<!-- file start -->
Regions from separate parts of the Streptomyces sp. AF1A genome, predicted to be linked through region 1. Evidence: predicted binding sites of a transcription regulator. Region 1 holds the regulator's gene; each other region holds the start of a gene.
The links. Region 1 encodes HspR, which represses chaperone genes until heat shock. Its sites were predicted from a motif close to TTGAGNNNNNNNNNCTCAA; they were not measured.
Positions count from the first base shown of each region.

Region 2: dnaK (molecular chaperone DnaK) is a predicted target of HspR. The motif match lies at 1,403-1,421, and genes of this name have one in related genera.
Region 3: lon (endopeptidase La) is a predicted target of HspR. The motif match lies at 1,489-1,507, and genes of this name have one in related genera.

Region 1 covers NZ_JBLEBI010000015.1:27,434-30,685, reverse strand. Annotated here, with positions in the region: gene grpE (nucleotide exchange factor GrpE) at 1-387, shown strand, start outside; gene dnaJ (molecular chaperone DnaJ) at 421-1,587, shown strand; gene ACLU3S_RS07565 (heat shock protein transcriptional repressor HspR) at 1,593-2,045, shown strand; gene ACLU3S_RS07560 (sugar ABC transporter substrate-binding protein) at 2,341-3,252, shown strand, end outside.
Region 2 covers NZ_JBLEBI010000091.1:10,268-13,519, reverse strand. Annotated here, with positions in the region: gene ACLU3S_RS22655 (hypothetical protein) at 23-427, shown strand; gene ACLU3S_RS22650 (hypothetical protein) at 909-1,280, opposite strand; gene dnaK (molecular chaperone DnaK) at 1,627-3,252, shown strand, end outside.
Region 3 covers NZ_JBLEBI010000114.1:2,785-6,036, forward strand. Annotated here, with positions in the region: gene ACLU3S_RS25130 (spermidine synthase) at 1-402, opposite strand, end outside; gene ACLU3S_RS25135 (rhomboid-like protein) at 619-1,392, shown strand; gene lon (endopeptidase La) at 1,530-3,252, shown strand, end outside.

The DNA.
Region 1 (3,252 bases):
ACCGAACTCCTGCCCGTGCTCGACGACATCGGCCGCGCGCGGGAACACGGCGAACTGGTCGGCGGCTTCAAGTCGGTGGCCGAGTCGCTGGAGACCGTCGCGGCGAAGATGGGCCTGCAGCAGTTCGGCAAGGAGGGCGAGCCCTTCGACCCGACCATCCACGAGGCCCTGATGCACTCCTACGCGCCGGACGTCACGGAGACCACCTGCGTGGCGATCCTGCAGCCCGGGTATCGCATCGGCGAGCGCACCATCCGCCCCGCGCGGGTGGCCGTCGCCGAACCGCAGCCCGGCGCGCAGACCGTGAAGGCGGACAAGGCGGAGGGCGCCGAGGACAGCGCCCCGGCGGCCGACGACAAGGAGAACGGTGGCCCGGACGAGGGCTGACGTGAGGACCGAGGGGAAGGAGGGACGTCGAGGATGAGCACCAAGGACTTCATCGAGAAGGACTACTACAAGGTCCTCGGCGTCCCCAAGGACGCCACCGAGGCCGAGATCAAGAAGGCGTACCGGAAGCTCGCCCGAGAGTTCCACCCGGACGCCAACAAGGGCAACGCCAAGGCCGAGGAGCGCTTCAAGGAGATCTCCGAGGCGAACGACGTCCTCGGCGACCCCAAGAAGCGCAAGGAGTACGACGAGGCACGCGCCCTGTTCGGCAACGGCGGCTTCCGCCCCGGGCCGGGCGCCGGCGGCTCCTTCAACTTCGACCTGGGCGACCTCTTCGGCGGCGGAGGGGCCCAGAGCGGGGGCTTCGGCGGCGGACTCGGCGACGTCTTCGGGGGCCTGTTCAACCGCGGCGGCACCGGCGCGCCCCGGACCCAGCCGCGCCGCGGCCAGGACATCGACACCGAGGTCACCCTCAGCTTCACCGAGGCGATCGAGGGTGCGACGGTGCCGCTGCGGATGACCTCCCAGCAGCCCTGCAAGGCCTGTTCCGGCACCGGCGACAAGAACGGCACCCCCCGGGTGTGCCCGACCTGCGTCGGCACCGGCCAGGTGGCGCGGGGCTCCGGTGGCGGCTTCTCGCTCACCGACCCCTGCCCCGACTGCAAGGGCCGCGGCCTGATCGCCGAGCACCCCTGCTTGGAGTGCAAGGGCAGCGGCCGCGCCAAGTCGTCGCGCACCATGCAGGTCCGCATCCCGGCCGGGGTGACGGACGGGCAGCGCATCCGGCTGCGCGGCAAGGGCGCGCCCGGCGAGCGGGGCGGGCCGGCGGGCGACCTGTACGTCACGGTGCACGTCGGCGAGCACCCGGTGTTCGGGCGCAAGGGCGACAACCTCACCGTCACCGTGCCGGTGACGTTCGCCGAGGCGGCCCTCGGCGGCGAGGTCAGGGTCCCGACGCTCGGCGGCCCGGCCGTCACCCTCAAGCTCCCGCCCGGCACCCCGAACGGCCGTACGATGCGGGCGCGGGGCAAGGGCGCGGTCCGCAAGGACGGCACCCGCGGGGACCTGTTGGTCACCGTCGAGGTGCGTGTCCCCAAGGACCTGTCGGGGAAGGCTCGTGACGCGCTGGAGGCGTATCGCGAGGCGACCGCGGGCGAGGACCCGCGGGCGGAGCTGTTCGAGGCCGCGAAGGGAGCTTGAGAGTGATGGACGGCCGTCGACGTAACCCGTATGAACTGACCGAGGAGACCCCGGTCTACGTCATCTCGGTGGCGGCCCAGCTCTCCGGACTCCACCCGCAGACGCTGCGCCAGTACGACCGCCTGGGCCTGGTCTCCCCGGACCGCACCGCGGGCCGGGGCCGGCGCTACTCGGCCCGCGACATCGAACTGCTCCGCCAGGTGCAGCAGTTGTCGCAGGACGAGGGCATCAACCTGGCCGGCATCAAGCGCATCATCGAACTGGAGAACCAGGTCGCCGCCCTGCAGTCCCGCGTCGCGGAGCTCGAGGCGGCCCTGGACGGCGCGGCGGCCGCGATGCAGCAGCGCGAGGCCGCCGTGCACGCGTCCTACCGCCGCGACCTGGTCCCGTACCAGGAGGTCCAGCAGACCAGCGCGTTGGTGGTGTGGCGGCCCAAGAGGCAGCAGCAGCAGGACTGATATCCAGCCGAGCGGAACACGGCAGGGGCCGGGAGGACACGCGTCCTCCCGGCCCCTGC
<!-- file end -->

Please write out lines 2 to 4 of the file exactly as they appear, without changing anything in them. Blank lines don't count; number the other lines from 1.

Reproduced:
The links. Region 1 encodes HspR, which represses chaperone genes until heat shock. Its sites were predicted from a motif close to TTGAGNNNNNNNNNCTCAA; they were not measured.
Positions count from the first base shown of each region.

Region 2: dnaK (molecular chaperone DnaK) is a predicted target of HspR. The motif match lies at 1,403-1,421, and genes of this name have one in related genera.